The Immigrant Dragons of Bendigo Part I

Written by Billy Potts and Edited by Justina Chong

This is the fourth in a series of articles in which I explore the cryptozoology of Hong Kong. This article was published in a shorter form in Zolima City Mag.

It’s a cool January afternoon and I’m waiting in a bus terminal at Yuen Long station. A blue minivan pulls up and I’m beckoned to jump in. Crammed in the back are Anita Jack, Managing Director of the Golden Dragon Museum, Daniel Beck, Vice President of the museum, and Ben Devanny, from the Bendigo City Council, along with their translator, Heidi Yeung. They have travelled from their homes in Australia and Taipei to the hamlet of Pak Sha Tsuen in search of a dragon maker. Continue reading “The Immigrant Dragons of Bendigo Part I”

The Sheung Shui Tiger

Written by Billy Potts and edited by Justina Chong

This is the third in a series of articles in which I explore the cryptozoology of Hong Kong. This animal falls into category 3 of George M. Eberhart’s classification of cryptids, ‘Survivals of recently extinct species’. We had planned for this to be the last in our series but we’ve decided to publish now because of a newly reported tiger sighting near a walking trail in Ma On Shan Country Park today. To mark the occasion we are revisiting one of Hong Kong’s most infamous tiger encounters, one that has passed into the city’s lore. Continue reading “The Sheung Shui Tiger”

Riding to the Edge of Night

It’s a Wednesday night in the dog days of summer. Ah Wai’s taxi, a standard 4-seater Toyota Crown Comfort YXS10, pulls up outside the Canny Man pub on Lockhart Road. The cab’s livery and dashboard ‘for hire’ sign are ablaze with red and its roof light glows a soft yellow amidst the gaudy neon signs of Wanchai. We are taking a road trip into the world of the night shift.

Continue reading “Riding to the Edge of Night”

Au Wei – Shipwright, Junk Builder

When we arrive at the deserted Kwong Ming Shipyard after a short walk along Tam Kung Temple Road in Shau Kei Wan, Mr Au (亞神) is asleep. His dog eyes us suspiciously and barks the drowsy shipwright awake. Mr Au’s somnolence makes sense for a semi-retired 87-year-old and given the steep decline in the construction of wooden boats in Hong Kong. Boatbuilding has been his livelihood for over 60 years. Things were different in the past, and as recently as the 1990s, his yard produced most of the wooden boats built locally. Continue reading “Au Wei – Shipwright, Junk Builder”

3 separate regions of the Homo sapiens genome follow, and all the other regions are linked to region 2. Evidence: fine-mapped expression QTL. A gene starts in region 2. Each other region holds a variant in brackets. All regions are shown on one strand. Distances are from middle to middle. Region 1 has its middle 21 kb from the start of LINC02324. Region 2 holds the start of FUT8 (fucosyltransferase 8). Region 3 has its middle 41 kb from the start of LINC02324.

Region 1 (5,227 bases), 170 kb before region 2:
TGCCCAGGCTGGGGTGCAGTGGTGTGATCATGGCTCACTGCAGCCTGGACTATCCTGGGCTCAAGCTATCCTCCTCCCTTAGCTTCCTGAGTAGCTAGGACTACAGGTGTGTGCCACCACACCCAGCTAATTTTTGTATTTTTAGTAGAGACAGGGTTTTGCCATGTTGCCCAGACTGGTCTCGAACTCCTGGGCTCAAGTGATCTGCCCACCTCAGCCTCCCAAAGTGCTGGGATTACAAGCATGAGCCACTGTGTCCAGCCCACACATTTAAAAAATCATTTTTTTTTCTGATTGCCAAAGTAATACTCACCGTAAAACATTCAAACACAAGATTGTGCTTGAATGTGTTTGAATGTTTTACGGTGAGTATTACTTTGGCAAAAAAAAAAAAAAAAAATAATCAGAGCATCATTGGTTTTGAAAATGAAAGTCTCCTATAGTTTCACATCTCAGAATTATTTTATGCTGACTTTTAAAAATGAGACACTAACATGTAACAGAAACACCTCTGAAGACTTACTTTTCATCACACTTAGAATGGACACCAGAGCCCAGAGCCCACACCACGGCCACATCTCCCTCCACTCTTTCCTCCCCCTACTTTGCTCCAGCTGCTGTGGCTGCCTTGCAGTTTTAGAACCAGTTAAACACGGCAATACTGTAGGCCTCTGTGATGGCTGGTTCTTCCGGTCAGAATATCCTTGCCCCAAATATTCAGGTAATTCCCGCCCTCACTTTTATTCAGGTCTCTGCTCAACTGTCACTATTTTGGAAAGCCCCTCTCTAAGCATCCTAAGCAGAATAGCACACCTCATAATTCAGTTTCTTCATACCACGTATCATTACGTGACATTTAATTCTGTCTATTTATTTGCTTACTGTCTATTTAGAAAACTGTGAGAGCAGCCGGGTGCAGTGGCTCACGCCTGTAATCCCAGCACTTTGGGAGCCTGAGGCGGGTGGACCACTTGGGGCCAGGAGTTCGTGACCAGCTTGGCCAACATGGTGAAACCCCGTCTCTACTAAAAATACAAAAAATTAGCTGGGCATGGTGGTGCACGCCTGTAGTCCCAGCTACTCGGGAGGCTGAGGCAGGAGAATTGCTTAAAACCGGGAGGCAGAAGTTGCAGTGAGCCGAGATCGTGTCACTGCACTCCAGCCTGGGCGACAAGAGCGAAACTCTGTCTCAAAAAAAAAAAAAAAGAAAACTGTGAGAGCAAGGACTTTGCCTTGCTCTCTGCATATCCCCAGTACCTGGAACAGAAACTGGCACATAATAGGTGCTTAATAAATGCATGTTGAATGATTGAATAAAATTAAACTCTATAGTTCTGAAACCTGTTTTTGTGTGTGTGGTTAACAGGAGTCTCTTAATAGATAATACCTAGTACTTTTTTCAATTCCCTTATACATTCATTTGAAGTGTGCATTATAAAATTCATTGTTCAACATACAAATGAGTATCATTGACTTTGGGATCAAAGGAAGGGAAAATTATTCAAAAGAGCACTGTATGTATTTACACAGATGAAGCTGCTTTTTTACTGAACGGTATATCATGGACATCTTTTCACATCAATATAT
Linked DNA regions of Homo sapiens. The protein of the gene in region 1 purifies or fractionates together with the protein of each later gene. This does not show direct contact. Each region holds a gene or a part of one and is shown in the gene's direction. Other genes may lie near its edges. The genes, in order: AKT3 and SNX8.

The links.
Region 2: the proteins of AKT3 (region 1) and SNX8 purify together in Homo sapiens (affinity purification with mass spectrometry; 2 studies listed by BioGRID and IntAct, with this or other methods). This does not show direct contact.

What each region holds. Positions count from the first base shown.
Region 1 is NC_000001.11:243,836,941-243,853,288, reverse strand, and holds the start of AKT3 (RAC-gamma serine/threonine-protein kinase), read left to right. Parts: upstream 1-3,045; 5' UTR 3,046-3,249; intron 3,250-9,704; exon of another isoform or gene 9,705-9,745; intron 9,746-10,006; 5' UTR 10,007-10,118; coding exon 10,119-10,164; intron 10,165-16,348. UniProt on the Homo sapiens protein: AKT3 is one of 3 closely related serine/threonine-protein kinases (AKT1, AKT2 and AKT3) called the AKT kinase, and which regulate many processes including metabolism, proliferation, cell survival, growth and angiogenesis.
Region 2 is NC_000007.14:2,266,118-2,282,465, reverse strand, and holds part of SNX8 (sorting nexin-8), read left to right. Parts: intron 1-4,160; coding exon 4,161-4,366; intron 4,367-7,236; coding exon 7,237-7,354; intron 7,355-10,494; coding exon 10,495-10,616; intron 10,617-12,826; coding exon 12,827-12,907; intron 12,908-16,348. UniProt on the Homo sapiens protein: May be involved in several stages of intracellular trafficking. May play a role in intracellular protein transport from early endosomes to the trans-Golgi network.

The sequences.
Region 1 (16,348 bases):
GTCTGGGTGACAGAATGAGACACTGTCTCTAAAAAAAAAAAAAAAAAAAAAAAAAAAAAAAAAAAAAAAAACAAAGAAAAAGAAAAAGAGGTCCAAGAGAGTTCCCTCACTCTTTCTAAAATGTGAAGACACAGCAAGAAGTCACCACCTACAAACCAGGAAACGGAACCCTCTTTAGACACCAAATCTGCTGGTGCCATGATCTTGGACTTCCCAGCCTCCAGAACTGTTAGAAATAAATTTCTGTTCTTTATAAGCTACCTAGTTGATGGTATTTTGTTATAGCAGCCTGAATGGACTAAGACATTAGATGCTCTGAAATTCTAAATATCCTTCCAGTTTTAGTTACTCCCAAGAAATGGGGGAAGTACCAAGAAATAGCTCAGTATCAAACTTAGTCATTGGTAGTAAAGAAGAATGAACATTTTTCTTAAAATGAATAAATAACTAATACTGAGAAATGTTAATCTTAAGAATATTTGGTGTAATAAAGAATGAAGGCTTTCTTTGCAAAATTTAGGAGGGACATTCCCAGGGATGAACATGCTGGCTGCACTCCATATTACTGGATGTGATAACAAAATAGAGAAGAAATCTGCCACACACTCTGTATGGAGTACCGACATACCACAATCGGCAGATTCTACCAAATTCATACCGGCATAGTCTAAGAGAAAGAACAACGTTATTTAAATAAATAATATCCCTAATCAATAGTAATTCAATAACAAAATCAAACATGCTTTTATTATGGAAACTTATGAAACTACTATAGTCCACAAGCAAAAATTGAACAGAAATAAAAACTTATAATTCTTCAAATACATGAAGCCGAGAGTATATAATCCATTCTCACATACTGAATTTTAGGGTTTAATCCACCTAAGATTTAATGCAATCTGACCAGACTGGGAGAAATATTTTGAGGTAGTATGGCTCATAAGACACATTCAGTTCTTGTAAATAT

Yum Wai-sang, Traditional Letterpress Printer

It’s a late October morning and the city has shut down as typhoon Haima makes landfall. Despite the storm outside it’s business as usual at the Kwong Wah Printing Company on Sai Street in the quiet neighbourhood of Po Hing Fong, Sheung Wan. In fact Yum Wai-sang, the second generation owner of Kwong Wah has been running his letterpress late into the night in spite of the storm. Pulling levers, turning knobs and daubing ink with a palette knife, Mr. Yum makes minute adjustments and calibrations to a huge jet black press. It inks itself and pumps out prints, by the hundred, with Teutonic precision. It pneumatically inhales paper like a champion sprinter regulates breath, with easy power. Continue reading “Yum Wai-sang, Traditional Letterpress Printer”

Mark Lau, Wan Chai Barber

Since 1962 Oi Kwan Barber’s has been running out of a tin shack in an alley between two old Wan Chai tenement buildings.  Over five decades the little shop on Spring Garden Lane has taken care of the neighbourhood’s barbering, serving men from all walks of life who reclined, gossiped, debated and joked while the barber, Master Lau, lathered and shaved, clipped and faded under the gentle breeze of a revolving fan.   Continue reading “Mark Lau, Wan Chai Barber”